Katsumata went to study industrial design in France, where she met a female ceramic artist who used hand-built forms to express herself in a free and spontaneous manner. The freshness of this artist’s work made such an impression on Katsumata that she began making pottery herself. It was also through her French art-school tutor that she discovered the beauty of Japanese ceramics. Katsumata’s fondness for layering coloured slips owes much to a technique of overlaying colours in oil-painting. Instead of painting directly on the vessel, she covers the vessel with a piece of cloth while she applies the color in order not to leave traces of brushwork. The process of covering and applying decoration is repeated as required to produce a unique color and texture. Her use of striking hues and bold forms give her pieces a surrealistic edge.



Fujikasa Satoko-Flow-#1

The feminine elegance of Fujikasa Satoko-Flow-#1



Yellow glazed sculpture “Sprouting Seed”  – Fujino Satchiko

 ( Joan B Mirviss )

Sachiko Fujino.jpg-473px-506px

Fujino Satchiko

( WAH centre )


Hoshino Kayoko

Glazed Dish – Hoshino Kayoko


 By hand-pinching and slicing her clay with wires, Hoshino “releases” the forms within the clay to create silhouettes and shapes inspired by the mountain peaks and boulders from the natural landscape of rural Japan.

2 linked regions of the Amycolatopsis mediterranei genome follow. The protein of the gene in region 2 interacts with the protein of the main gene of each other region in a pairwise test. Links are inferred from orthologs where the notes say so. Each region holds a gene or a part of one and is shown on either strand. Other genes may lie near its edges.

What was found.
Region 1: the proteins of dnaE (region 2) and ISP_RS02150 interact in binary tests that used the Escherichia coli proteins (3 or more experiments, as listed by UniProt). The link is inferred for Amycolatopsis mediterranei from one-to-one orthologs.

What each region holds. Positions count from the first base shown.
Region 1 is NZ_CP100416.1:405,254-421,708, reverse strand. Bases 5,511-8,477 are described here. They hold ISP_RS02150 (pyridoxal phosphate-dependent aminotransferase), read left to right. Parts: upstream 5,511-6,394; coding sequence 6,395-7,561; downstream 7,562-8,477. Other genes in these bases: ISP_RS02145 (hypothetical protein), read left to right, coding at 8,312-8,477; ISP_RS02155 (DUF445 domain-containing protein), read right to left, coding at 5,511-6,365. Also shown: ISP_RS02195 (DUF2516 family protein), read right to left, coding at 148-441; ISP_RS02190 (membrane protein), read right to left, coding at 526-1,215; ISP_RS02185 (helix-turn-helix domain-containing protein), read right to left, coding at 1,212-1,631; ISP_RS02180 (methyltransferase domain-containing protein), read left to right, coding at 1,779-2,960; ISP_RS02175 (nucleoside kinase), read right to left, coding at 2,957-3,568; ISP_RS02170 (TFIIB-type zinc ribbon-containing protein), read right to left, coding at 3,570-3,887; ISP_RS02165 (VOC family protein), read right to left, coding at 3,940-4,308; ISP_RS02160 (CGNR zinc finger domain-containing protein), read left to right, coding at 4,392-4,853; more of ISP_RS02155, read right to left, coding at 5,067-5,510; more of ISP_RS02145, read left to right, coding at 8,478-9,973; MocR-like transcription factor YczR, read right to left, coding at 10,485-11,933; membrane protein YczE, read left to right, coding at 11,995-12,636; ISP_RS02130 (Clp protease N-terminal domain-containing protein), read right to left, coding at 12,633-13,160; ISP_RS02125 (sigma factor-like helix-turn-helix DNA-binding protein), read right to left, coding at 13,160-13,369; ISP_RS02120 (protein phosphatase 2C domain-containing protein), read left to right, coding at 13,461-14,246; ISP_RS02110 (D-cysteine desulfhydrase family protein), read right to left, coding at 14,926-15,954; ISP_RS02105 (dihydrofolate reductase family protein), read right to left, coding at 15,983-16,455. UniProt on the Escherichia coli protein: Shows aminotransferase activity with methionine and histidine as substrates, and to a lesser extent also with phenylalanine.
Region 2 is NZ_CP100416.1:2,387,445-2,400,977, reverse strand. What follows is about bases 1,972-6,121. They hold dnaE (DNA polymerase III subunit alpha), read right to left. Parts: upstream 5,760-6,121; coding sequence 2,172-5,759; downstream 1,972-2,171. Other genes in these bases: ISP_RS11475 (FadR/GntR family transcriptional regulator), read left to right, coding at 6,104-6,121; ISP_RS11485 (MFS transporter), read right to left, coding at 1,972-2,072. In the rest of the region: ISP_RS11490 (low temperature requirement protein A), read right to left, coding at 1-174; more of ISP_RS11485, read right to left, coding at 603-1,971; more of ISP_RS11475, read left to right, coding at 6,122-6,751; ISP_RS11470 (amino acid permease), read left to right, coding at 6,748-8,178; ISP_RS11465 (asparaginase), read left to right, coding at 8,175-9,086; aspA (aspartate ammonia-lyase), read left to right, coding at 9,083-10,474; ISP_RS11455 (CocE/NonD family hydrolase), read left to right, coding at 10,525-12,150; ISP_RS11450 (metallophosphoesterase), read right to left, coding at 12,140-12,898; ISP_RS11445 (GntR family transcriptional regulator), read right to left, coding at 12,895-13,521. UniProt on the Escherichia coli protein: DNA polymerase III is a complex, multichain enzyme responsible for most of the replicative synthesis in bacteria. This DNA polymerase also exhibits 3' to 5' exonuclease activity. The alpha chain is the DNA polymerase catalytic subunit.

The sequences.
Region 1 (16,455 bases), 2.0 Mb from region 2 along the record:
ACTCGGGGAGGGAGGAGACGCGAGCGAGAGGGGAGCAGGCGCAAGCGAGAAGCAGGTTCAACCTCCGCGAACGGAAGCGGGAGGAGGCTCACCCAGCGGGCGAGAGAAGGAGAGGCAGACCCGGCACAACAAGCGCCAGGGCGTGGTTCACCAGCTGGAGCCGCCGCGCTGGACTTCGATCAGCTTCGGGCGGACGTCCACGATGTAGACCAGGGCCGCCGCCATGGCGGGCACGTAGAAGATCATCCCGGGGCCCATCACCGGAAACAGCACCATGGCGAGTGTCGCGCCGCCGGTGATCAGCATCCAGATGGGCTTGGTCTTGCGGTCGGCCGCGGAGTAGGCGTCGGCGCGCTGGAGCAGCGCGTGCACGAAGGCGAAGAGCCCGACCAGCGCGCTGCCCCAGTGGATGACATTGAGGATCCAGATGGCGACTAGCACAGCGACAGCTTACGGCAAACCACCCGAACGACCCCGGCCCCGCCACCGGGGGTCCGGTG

Hoshino Kayoko

Decorative Vessel – Hoshino Kayoko




Hoshino Kayoko

Platter with Palladium  – Hoshino Kayoko




Ogawa Machiko

Red vessel with linear motif – Ogawa Machiko

Stoneware with iron-oxide glaze -2012

( Joan B Mirviss )



Chawan by Ogawa Machiko

Chawan by Ogawa Machiko

( japanesepottery.com )


Futamura Yoshimi

 Vasques  – Futamura Yoshimia

The sculptural forms of Futamura Yoshimia are intended to be reflections of nature and are infused with a vibrant living essence. She uses a blend of stoneware and a mixture of fired and raw granulated porcelain to create her collapsed rounded forms that appear both vegetal and geological in origin. These forms are encrusted with feldspar, and enhanced with cobalt and iron oxide glazes that are sometimes iridescent.



 Futamura Yoshimi

Puls Gallery


 Vase 2008  – Futamura Yoshimi

yoshimifutamura.com )



Futamura Yoshimi

 Naissance (Birth) – Futamura Yoshimi



 Kayoko Hoshino

 Kayoko Hoshino



Japanese Contemporary Pottery